19.   Taking Stock (UK, 2015. Director: Maeve Murphy)

20.   Mustang (France, 2015. Director: Deniz Gamze Ergüven)

21.   Don't Call Me Son (Mãe só há uma) (Brazil, 2016. Director: Anna Muylaert)

22.   A Serious Game (Den Allvarsamma Leken) (Sweden, 2016. Director: Pernilla August)

23.   Maggie's Plan (US, 2015. Director: Rebecca Miller)

24.   For Here Or To Go (US, 2015. Director: Rucha Humnabadkar)

25.   Kung Fu Panda 3 (US, 2016. Directors: Jennifer Yuh Nelson, Alessandro Carloni)

26.   Jack (Austria, 2015. Director: Elisabeth Scharang)

27.   A Tale of Love and Darkness (Israel, 2015. Director: Natalie Portman)

28.   Granny's Dancing On The Table (Sweden, 2015. Director: Hanna Skold)

29.   Speed Sisters (Palestine, 2015. Director: Amber Fares)

30.   Disorder (Maryland) (France, 2015. Director Alice Winocour)

31.   Welcome to Me (US, 2014. Director: Shira Piven)

32.   Echo Park (US, 2014. Director: Amanda Marsalis)

33.   Sky (France, 2015. Director: Fabienne Berthaud)

34.   Gaby Baby Doll (France, 2014. Director: Sophie Letourneur)

35.   Qui c'est les plus forts? (France, 2015. Director: Charlotte de Turckheim)

36.   Evolution (France, 2015. Director: Lucile Hadžihalilovic)

37.   Et Ta Soeur (France, 2015. Director: Marion Vernoux)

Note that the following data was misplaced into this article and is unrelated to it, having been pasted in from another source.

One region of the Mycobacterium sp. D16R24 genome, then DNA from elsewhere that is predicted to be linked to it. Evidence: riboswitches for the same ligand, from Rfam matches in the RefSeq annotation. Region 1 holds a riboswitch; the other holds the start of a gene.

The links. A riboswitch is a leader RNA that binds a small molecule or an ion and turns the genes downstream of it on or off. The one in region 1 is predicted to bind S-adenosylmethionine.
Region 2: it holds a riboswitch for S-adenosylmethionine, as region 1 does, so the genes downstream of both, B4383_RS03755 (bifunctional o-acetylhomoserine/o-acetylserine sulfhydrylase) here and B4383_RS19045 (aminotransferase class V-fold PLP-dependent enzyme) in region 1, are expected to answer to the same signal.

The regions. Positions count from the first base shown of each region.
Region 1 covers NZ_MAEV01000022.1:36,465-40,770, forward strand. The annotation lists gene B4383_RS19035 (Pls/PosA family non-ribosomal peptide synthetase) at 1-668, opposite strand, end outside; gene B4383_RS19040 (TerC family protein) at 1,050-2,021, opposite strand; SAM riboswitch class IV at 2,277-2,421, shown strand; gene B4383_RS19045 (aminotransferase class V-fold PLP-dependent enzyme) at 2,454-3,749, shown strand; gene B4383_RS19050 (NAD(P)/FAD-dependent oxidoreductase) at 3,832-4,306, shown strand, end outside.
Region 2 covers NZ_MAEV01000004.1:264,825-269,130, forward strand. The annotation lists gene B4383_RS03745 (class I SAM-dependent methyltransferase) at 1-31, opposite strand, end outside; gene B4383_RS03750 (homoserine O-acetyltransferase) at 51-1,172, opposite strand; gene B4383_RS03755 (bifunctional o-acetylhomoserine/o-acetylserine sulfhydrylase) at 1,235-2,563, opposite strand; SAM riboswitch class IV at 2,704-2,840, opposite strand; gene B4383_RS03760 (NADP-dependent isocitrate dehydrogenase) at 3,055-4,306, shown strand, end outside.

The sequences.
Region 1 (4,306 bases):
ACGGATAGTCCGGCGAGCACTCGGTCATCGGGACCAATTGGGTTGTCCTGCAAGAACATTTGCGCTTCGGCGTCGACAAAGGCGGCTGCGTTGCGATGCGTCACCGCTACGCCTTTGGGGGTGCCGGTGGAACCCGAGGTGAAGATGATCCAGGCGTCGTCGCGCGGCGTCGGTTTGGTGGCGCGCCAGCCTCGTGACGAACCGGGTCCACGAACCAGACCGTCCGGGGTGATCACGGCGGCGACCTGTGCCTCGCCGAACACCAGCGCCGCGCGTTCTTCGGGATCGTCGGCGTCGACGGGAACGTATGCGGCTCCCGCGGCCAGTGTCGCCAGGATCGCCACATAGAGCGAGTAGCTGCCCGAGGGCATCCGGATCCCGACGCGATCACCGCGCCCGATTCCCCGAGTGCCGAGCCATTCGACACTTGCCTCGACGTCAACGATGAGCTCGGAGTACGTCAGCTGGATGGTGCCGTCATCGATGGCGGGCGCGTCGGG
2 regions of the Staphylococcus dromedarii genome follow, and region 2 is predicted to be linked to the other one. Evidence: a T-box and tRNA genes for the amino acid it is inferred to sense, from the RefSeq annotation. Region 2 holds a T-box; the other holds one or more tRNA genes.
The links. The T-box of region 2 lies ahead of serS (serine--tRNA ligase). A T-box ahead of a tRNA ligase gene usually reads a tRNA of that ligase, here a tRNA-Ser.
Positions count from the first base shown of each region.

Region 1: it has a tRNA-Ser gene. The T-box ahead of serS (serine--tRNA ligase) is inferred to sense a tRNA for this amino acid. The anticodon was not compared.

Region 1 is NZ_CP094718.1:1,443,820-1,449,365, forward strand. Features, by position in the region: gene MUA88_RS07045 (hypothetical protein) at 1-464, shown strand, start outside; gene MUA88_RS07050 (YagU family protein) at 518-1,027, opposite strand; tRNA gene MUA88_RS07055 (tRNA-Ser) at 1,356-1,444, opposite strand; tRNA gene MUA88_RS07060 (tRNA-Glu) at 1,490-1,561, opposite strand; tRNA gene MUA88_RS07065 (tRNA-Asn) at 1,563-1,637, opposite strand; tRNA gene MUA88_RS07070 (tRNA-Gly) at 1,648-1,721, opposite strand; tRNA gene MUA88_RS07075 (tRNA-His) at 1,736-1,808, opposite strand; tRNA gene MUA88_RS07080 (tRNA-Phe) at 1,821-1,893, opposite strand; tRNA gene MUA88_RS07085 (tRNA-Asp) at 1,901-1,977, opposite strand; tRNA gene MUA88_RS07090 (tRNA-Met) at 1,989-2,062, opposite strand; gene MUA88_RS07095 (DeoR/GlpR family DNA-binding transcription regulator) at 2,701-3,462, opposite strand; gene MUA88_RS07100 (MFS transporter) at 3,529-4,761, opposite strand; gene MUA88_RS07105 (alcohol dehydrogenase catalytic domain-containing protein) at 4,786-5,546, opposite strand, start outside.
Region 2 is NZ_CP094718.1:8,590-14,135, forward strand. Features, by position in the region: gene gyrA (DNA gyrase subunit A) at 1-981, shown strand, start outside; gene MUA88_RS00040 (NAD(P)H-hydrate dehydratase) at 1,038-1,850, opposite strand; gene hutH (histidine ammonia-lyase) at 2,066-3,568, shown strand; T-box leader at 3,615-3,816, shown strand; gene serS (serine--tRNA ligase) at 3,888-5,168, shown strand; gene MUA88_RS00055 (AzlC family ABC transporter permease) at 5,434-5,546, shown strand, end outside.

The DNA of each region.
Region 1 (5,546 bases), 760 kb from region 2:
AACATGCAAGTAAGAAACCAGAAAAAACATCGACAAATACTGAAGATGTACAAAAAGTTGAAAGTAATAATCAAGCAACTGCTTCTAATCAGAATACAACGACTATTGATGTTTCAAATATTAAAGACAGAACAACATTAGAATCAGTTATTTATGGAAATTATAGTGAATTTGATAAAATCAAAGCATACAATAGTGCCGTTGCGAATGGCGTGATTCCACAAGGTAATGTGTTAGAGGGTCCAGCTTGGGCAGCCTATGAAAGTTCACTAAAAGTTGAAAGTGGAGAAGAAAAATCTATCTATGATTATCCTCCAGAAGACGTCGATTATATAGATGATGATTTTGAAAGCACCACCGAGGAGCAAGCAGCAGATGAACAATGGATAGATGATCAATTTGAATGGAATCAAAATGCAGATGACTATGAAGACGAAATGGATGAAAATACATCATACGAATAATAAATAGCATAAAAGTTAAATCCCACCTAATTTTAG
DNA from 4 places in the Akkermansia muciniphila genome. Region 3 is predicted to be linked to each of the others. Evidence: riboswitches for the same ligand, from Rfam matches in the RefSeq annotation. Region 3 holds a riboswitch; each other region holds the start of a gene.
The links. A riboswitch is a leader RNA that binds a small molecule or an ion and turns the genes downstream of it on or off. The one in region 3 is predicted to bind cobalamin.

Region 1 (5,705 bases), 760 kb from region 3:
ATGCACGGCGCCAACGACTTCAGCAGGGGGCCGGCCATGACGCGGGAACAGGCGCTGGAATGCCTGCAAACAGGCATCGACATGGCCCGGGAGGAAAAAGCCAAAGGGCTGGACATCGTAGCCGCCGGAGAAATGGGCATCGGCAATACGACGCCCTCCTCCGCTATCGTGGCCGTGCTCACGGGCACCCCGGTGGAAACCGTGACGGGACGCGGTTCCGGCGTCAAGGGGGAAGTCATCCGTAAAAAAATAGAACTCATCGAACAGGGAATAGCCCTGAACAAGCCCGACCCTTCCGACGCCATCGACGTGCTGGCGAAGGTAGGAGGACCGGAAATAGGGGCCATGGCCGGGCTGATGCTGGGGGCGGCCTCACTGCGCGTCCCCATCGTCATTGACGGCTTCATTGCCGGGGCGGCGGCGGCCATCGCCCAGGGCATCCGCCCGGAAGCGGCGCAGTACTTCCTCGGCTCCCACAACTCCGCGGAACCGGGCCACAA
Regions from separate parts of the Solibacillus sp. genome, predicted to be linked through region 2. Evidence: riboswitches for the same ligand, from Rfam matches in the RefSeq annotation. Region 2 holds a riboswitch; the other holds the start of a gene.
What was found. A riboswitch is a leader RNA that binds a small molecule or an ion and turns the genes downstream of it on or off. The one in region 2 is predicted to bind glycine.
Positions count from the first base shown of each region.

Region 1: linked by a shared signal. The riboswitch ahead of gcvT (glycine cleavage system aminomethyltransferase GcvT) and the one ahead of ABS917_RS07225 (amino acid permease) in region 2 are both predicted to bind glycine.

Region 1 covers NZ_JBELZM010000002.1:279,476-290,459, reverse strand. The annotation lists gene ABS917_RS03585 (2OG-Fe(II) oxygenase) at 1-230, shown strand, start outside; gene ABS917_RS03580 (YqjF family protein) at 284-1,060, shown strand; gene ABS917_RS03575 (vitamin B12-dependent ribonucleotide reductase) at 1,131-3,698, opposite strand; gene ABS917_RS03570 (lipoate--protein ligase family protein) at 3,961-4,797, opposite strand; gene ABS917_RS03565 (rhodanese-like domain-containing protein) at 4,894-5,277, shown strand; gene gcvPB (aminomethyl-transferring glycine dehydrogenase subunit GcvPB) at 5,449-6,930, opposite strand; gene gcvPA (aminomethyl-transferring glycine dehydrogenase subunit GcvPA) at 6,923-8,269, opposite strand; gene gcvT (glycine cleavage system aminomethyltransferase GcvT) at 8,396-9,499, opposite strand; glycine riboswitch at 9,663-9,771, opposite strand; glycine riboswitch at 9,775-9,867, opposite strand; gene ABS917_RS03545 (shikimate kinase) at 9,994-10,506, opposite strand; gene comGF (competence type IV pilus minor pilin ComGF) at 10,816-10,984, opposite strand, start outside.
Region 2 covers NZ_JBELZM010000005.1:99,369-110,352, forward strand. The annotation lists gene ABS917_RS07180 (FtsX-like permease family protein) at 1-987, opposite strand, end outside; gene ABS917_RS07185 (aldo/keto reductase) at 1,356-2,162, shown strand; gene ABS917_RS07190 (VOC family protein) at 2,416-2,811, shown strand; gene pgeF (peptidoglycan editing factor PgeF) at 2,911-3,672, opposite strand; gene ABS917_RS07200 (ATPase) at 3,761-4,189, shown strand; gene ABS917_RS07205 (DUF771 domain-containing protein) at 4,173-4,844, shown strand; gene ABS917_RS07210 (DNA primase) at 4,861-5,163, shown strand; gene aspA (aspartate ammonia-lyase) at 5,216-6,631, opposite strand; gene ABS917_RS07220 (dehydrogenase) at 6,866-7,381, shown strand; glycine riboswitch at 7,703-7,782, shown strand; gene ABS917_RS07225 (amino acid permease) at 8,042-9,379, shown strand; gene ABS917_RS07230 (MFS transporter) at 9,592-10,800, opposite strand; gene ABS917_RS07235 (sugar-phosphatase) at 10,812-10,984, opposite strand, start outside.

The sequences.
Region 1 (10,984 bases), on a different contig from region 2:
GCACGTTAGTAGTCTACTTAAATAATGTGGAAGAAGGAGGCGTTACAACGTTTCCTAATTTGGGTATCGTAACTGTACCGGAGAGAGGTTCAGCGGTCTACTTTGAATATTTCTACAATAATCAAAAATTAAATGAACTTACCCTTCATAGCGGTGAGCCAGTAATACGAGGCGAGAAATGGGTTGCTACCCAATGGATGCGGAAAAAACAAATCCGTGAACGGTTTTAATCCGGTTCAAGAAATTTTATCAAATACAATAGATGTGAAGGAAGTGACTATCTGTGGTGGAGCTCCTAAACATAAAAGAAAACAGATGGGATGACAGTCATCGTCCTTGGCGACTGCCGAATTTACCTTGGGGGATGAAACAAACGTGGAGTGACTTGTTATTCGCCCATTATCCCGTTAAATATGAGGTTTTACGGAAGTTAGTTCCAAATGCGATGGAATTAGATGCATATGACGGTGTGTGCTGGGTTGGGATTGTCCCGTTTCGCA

38.   The Invitation (US, 2015. Director: Karyn Kusama)

39.   All About E (Australia, 2015. Director: Louise Wadley)

40.   American Honey (UK, 2016. Director: Andrea Arnold)

41.   Money Monster (US, 2016. Director: Jodie Foster)

42.   Me Before You (UK/US, 2016. Director: Thea Sharrock)

43.   Adult Life Skills (UK, 2016. Director: Rachel Tunnard)

44.   Tallulah (US, 2016. Director: Sian Heder)

45.   The Intervention (US, 2016. Director: Clea DuVall)

46.   Elvis & Nixon (US, 2016. Director: Liza Johnson)

47.   Miracles from Heaven (US, 2016. Director: Patricia Riggen)

48.   Learning to Drive (US/Spain, 2014. Director: Isabel Coixet)

49.   The Meddler (US, 2016. Director: Lorene Scafaria)

50.   Arrete Ton Cinema (France, 2015. Director: Diane Kurys)

51.   Lolo (France, 2015. Director: Julie Delpy)

52.   Hide and Seek ('Amorous') (UK, 2014. Director: Joanna Coates)

53.   Absolutely Fabulous (UK, 2016. Director: Mandie Fletcher)

54.   Summertime ('La Belle Saison') (France, 2015. Director: Catherine Corsini)

55.   Parched (India, 2015. Director: Leena Yadav)

56.   Chevalier (Greece, 2015. Director: Athina Rachel Tsangari)

57.   Toni Erdmann (Germany, 2016. Director: Maren Ade)

58.   Equity (US, 2016. Director: Meera Menon)

59.   Bridget Jones's Baby (UK, 2016. Director: Sharon Maguire)

60.   A United Kingdom (UK, 2016. Director: Amma Asante)

Films by country

US: 19

France: 11

UK: 11

Sweden: 3

Australia: 2

Austria: 2

Denmark: 2

Germany: 2

Israel: 2

Belgium, Brazil, Greece, India, Palestine, Russia – one each

Most financially successful films in list (top six):

Kung Fu Panda 3’ – 519.9 million USD (co-directed by Alessandro Carloni)

Me Before You’ – 207.4 million USD

Bridget Jones’s Baby’ – 182 million USD

Money Monster’ – 93.3 million USD

Miracles from Heaven’ – 73.9 million USD

Absolutely Fabulous’ – 37 million USD

About the author


Independent film critic who just wants to witter on about movies every so often. Very old (by Hollywood standards).

Subscribe 0